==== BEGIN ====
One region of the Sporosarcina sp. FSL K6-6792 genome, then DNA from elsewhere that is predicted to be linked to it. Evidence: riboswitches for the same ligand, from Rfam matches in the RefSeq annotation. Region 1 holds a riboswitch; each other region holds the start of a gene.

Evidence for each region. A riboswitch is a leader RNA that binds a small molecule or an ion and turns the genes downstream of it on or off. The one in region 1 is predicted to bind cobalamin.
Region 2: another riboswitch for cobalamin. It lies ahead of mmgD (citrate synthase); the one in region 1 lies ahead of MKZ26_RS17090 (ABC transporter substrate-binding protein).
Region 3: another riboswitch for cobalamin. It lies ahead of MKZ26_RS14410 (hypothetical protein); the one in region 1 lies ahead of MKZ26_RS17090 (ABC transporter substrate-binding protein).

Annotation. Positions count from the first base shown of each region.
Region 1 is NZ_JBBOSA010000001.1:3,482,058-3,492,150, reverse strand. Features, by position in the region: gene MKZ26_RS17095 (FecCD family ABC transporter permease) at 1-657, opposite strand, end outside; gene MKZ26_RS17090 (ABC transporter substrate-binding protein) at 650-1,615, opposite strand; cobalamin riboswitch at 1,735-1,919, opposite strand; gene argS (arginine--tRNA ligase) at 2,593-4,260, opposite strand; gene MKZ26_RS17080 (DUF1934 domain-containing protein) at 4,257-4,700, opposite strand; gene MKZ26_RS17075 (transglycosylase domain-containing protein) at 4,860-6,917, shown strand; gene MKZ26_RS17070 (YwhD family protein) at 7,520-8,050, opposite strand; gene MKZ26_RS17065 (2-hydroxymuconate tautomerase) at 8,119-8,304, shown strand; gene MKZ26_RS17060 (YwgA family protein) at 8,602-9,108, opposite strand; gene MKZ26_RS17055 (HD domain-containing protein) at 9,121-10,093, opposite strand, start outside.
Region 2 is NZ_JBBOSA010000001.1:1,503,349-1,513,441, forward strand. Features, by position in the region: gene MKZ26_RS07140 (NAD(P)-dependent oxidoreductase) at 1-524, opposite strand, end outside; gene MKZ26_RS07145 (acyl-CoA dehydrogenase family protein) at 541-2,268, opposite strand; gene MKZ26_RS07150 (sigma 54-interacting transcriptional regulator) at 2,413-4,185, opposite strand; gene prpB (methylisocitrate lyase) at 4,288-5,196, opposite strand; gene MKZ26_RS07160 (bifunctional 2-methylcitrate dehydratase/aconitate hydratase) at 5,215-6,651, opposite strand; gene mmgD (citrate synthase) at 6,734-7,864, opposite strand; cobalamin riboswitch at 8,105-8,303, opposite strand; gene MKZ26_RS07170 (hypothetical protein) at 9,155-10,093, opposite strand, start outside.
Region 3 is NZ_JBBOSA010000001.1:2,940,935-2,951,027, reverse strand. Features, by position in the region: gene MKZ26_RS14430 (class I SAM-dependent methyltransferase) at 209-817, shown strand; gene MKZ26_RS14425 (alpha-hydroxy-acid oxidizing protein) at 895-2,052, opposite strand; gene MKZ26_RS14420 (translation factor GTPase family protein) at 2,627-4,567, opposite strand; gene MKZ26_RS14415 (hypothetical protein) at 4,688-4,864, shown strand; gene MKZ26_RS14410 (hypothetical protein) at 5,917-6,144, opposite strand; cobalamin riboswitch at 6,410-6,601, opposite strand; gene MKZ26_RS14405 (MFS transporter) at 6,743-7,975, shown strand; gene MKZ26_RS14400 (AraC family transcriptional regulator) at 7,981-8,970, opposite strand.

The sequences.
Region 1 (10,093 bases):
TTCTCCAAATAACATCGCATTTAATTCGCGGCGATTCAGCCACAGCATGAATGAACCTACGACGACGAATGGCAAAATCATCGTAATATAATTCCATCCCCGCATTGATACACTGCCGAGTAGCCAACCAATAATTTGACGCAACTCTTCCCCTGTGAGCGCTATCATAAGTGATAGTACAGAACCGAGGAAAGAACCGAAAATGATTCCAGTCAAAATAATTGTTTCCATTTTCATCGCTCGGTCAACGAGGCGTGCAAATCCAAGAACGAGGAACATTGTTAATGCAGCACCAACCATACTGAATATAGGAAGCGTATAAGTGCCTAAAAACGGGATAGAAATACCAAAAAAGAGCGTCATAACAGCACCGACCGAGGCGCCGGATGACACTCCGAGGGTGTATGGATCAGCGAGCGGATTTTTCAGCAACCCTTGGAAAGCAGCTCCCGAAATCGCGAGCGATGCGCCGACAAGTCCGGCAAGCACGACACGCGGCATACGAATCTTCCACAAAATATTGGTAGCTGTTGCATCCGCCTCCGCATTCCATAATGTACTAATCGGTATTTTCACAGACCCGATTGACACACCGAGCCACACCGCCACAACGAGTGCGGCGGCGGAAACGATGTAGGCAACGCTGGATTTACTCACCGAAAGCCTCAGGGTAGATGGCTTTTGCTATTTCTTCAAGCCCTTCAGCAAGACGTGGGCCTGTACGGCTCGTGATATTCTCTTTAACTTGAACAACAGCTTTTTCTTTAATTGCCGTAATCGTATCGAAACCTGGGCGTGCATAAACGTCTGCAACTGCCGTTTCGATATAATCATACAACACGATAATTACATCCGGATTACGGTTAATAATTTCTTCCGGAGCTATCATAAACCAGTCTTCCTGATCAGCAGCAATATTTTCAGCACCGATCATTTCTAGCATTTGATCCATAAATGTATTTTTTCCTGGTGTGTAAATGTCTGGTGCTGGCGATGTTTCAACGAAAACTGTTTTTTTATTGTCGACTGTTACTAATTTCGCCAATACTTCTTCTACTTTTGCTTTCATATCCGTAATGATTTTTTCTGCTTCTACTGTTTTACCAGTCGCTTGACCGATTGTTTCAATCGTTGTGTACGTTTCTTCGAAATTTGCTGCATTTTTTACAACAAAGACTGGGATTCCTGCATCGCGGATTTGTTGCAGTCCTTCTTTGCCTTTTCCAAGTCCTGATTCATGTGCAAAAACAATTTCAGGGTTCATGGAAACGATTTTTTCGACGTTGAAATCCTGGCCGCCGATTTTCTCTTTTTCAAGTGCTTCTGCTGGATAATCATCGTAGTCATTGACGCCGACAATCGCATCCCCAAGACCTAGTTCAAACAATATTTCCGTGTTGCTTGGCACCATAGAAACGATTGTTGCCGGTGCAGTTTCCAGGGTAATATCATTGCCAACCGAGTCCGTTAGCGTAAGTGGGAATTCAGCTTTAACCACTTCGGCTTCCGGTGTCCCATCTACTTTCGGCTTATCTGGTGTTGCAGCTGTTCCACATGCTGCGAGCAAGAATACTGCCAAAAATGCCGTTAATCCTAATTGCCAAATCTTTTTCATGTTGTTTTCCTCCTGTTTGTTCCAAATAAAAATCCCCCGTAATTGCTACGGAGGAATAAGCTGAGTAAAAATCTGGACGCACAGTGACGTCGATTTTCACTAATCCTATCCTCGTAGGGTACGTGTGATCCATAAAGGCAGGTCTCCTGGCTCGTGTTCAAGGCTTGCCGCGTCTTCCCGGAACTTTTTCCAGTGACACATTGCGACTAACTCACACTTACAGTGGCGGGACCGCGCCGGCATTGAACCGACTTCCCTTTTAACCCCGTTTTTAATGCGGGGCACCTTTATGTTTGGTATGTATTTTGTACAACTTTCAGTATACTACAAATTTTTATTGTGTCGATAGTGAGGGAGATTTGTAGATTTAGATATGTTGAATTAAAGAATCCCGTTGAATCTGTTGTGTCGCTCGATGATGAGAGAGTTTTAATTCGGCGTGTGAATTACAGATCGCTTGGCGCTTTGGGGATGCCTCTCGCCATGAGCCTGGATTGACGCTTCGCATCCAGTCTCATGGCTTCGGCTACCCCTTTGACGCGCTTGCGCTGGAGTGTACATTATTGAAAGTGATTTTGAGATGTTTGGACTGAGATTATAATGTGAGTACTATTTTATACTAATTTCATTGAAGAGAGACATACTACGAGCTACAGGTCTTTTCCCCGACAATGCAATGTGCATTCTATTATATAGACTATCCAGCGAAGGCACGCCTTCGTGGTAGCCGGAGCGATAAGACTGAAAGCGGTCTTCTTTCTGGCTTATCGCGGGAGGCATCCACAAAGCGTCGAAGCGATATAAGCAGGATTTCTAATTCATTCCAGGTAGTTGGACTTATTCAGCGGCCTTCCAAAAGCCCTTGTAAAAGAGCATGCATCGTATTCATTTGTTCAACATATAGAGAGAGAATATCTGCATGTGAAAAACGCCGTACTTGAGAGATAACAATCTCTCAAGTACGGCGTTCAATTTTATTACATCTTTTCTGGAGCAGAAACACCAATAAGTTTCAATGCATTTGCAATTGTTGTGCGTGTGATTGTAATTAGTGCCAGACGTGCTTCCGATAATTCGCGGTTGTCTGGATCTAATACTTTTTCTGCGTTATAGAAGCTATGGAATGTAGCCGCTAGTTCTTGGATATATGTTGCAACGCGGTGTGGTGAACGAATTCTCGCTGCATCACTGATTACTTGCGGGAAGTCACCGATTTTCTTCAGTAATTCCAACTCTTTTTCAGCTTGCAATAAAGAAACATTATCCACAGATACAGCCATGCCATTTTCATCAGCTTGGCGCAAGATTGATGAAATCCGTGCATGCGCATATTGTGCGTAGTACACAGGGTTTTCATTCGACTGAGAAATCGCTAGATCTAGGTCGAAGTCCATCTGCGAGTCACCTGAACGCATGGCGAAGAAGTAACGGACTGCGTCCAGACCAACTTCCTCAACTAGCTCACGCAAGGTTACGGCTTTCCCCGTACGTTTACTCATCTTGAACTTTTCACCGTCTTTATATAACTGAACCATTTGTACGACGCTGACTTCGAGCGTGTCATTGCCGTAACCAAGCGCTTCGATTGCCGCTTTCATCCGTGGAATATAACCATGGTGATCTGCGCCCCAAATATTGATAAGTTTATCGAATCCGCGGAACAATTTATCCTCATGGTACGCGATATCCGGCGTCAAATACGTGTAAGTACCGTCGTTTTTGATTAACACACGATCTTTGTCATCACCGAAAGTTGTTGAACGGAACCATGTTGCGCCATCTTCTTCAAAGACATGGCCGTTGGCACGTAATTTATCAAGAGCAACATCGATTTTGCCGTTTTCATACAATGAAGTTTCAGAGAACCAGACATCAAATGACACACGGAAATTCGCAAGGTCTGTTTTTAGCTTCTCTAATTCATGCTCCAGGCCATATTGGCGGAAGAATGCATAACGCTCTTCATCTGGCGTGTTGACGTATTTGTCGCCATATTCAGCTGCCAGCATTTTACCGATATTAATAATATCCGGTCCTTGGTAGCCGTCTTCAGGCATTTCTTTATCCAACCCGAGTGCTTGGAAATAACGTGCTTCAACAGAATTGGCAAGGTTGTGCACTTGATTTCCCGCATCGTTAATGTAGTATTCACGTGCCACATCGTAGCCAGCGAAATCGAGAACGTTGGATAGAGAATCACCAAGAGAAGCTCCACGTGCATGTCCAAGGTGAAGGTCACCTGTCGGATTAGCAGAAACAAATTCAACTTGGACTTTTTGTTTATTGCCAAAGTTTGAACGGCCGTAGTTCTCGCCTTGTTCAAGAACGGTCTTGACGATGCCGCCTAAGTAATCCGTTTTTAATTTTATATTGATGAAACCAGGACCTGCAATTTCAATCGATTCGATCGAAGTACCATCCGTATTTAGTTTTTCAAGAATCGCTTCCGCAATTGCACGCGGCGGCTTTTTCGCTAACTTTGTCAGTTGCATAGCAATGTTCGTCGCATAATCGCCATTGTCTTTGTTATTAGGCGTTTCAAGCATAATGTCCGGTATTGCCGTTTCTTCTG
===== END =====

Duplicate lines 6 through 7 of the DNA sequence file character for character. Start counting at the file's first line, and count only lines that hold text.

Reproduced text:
Region 1 is NZ_JBBOSA010000001.1:3,482,058-3,492,150, reverse strand. Features, by position in the region: gene MKZ26_RS17095 (FecCD family ABC transporter permease) at 1-657, opposite strand, end outside; gene MKZ26_RS17090 (ABC transporter substrate-binding protein) at 650-1,615, opposite strand; cobalamin riboswitch at 1,735-1,919, opposite strand; gene argS (arginine--tRNA ligase) at 2,593-4,260, opposite strand; gene MKZ26_RS17080 (DUF1934 domain-containing protein) at 4,257-4,700, opposite strand; gene MKZ26_RS17075 (transglycosylase domain-containing protein) at 4,860-6,917, shown strand; gene MKZ26_RS17070 (YwhD family protein) at 7,520-8,050, opposite strand; gene MKZ26_RS17065 (2-hydroxymuconate tautomerase) at 8,119-8,304, shown strand; gene MKZ26_RS17060 (YwgA family protein) at 8,602-9,108, opposite strand; gene MKZ26_RS17055 (HD domain-containing protein) at 9,121-10,093, opposite strand, start outside.
Region 2 is NZ_JBBOSA010000001.1:1,503,349-1,513,441, forward strand. Features, by position in the region: gene MKZ26_RS07140 (NAD(P)-dependent oxidoreductase) at 1-524, opposite strand, end outside; gene MKZ26_RS07145 (acyl-CoA dehydrogenase family protein) at 541-2,268, opposite strand; gene MKZ26_RS07150 (sigma 54-interacting transcriptional regulator) at 2,413-4,185, opposite strand; gene prpB (methylisocitrate lyase) at 4,288-5,196, opposite strand; gene MKZ26_RS07160 (bifunctional 2-methylcitrate dehydratase/aconitate hydratase) at 5,215-6,651, opposite strand; gene mmgD (citrate synthase) at 6,734-7,864, opposite strand; cobalamin riboswitch at 8,105-8,303, opposite strand; gene MKZ26_RS07170 (hypothetical protein) at 9,155-10,093, opposite strand, start outside.